In the investing world however, a group of people are dedicating their lives at doing only that; they do not buy assets unless they are offered for significantly less than their fair price. Those Value Investors, as they are known, have produced inspiring examples of investment success like Benjamin Graham, Warren Buffett and Seth Klarman, to name but a few.
These legendary investors often adhere to a strict discipline in their approach (even if the Oracle of Omaha seemed to have taken a sidestep with Heinz recently); and having guidelines surely helps as value investing is not a quiet journey.
In today's post, my colleague Michael Wassermann is sharing the top 10 principles he is following in order to be consistent in this difficult art. Michael has been financial analyst and strategy consultant prior to entering the world of Private Banking three years ago. I like his approach and discussing with him always spurs further thinking on my side. He was kind enough to write this piece summarizing the way he approaches stock investing.
This blog entry is the first in what I hope is going to be a rich "Be My Guest" series where writers other than me will contribute and share their views. This will hopefully help in making this blog diverse in opinions and topics explored.
I am still working on "Hunting for European Smaller Companies- Part II". What Michael exposes here will certainly help in screening for stocks.
Enjoy the read and see you around soon,
My Ten Principles of Value Investing
By guest writer Michael Wassermann
Investing can take different shapes and forms. Let me share some thoughts on an investment style that works for me – Value Investing.
Rather than dwelling on definitions of Value Investing, here are 10 principles that I follow, inspired by legendary investors (Graham, Buffett, Klarman etc.).
1. Never invest without a Margin of Safety. Investing involves a lot of uncertainty. To account for human mistakes, complexity, and bad luck, securities should always be purchased at prices sufficiently below intrinsic value (at least 30% discount compared to a conservative company valuation; see here for fundamental valuation techniques). Such a Margin of Safety is best achieved by buying securities that are "Safe and Cheap".
2. Do your own homework. Unfortunately, successful investing requires a lot of homework, including research and analysis. You can look at what other investors you respect do as a source of inspiration – copying is okay in investing – but you'll only have the confidence required to take sound decisions (and stick to them) if you do your own analysis. If you don't want to invest the time and effort, best would be to delegate your investments to professional managers.
3. Be contrarian. The most lucrative investing opportunities can often be found in out of favour, boring, odd, small, disappointing stocks (for instance, stocks trading at multi-year lows). If everybody loves a stock, it is likely to be quite expensive. As a contrarian investor, I prefer for instance Apple at $450 than at $700.
4. Be flexible. To capture value opportunities, you need to be flexible, agile and unconstrained. This is the great advantage of the small private investor over large institutions – use it. The only relevant constraint should be: avoid what you don't understand, put it in the "too hard" pile.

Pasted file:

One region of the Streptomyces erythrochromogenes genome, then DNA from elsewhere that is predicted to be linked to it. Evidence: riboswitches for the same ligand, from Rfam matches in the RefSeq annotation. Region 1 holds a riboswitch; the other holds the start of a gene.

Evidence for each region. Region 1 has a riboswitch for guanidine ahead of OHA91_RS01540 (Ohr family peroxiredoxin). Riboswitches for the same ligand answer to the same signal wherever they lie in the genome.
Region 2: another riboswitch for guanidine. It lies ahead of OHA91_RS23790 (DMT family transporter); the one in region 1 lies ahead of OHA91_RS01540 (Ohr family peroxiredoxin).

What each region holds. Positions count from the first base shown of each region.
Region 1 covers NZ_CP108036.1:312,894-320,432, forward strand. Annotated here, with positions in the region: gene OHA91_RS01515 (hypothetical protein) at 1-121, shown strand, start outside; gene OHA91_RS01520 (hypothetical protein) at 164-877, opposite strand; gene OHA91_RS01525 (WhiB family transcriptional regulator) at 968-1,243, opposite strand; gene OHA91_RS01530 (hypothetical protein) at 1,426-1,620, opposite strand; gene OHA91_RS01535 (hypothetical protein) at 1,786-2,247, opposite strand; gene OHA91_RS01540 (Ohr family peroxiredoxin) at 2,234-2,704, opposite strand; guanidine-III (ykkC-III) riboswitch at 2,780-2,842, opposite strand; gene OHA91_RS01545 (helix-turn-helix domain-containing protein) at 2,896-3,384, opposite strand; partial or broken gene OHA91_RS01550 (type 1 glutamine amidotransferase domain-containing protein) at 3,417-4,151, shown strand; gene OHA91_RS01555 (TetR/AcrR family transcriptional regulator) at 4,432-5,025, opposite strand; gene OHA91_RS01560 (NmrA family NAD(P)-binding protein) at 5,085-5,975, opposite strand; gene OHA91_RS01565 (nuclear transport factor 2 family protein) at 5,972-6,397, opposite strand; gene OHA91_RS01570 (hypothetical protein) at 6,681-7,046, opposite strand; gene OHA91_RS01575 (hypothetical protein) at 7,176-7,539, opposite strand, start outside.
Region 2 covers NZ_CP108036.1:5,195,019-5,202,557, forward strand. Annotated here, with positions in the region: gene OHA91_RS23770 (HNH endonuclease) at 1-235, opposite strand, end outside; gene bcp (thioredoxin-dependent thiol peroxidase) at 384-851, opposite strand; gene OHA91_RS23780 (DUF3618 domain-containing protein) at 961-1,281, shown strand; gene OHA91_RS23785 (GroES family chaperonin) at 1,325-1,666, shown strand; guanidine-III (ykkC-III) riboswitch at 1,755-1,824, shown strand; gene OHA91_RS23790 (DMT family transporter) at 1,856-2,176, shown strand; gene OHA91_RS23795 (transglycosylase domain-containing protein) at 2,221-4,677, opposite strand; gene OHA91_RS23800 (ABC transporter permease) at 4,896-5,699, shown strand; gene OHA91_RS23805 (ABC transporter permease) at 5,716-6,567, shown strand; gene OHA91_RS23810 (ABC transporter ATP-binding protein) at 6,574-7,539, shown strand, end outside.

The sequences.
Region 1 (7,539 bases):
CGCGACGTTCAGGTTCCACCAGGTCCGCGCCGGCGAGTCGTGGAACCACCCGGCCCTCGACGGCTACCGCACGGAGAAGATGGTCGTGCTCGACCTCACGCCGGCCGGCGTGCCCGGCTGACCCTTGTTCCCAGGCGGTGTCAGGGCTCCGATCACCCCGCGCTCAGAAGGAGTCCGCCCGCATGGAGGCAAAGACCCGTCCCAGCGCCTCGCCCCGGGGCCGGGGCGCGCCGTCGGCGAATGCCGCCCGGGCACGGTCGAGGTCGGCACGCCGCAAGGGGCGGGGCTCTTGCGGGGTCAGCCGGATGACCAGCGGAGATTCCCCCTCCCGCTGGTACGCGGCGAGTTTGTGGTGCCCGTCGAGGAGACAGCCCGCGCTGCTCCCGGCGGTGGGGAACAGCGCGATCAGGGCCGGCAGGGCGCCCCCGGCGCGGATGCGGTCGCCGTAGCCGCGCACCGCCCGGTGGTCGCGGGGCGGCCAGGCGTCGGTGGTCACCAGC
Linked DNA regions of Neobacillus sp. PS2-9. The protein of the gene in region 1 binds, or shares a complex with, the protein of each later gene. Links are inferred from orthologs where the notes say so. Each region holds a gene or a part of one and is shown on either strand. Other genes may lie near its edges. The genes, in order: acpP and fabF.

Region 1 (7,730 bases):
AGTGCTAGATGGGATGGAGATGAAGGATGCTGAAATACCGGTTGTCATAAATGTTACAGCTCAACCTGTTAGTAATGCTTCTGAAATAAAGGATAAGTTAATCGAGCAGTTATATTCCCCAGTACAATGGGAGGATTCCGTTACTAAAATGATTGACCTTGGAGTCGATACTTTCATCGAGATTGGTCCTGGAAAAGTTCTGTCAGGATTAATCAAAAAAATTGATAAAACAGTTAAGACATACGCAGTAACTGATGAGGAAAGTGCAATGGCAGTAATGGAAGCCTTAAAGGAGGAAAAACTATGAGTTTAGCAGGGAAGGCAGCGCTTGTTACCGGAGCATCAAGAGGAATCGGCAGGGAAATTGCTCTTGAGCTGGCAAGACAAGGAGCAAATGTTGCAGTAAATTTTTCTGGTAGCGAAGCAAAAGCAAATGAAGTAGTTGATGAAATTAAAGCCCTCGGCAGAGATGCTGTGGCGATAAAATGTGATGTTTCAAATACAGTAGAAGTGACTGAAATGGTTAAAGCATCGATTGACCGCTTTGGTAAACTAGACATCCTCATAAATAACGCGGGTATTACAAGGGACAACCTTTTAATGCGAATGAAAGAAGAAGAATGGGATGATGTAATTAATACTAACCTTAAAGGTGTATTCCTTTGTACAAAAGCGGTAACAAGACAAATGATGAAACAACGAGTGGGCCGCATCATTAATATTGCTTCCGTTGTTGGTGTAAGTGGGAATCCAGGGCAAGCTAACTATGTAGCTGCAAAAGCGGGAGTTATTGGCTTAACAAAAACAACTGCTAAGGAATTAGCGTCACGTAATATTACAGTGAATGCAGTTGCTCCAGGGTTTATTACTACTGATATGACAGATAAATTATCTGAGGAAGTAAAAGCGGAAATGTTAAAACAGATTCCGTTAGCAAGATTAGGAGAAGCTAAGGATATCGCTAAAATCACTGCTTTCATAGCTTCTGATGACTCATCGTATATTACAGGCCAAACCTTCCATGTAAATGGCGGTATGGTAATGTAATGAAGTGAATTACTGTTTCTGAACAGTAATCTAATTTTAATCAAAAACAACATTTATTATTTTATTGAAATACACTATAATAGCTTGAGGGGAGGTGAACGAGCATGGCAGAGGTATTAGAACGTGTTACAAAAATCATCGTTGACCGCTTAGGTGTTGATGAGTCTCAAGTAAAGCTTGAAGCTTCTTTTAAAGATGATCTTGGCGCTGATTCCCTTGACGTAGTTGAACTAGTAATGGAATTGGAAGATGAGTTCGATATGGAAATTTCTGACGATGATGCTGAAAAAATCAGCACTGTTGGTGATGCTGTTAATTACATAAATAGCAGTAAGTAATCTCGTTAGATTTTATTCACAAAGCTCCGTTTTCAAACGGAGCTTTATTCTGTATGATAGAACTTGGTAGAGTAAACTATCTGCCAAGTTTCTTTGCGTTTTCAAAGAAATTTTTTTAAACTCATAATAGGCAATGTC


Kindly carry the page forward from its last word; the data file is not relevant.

5. Be patient. Good things happen to cheap stocks – but the timing is unpredictable. Patience is critical to deal with the (inevitable) curse of being too early, and to be able to "wait for the fat pitch". I like to keep a substantial amount of cash as dry powder to be used when extraordinary opportunities arise (they often do eventually).
6. Buy and sell. This is possibly somewhat controversial (many value investors adopt a buy-and-hold approach) and could be perceived as contradictory to the "Be patient" principle. However, whilst I believe that you should always invest with a long-term perspective in mind, I also like to take advantage of market movements to buy more of stocks that have sold off, and trim positions that have appreciated.
7. Make volatility your friend. Too many investors are afraid of stock price volatility and assimilate volatility to risk. From my perspective, risk is the permanent loss of capital, not a number nor a Greek symbol. Volatility creates opportunities and as such is the value investor's friend.
8. Beware of debt. A rock solid balance sheet takes part of the financial risk of investing away. As a rule of thumb, I try to avoid non-financial companies with a debt to equity ratio above 1.
9. Don't over-diversify. You want to focus on your best ideas rather than overly diversify your portfolio. Buffett is right again: "Diversification is protection against ignorance".
10. Be disciplined. Investing is a highly emotional activity. Maintaining a disciplined approach (for example, by using a checklist) helps avoiding many traps like spending too much time on macro noise, getting seduced by the latest fads, falling in love with a stock, and panicking.
Further reading. The value investing literature is very rich and contains a wealth of wisdom. Below is a selection of 3 timeless generalist books that I find insightful and that I often re-read. For updated intelligence, I also highlight the investor letters of 3 investing gurus.
The Intelligent Investor, by Benjamin Graham.
Margin of Safety: Risk-Averse Value Investing Strategies for the Thoughtful Investor, by Seth Klarman.
The Little Book of Behavioral Investing: How Not To Be Your Own Worst Enemy, by James Montier.
3 investor letters:
Warren Buffet's Berkshire Hathaway shareholder letters: http://www.berkshirehathaway.com/letters/letters.html
Howard Marks' Oaktree memo's: http://www.oaktreecapital.com/memo.aspx
Jeremy Grantham's GMO quarterly letters: http://www.gmo.com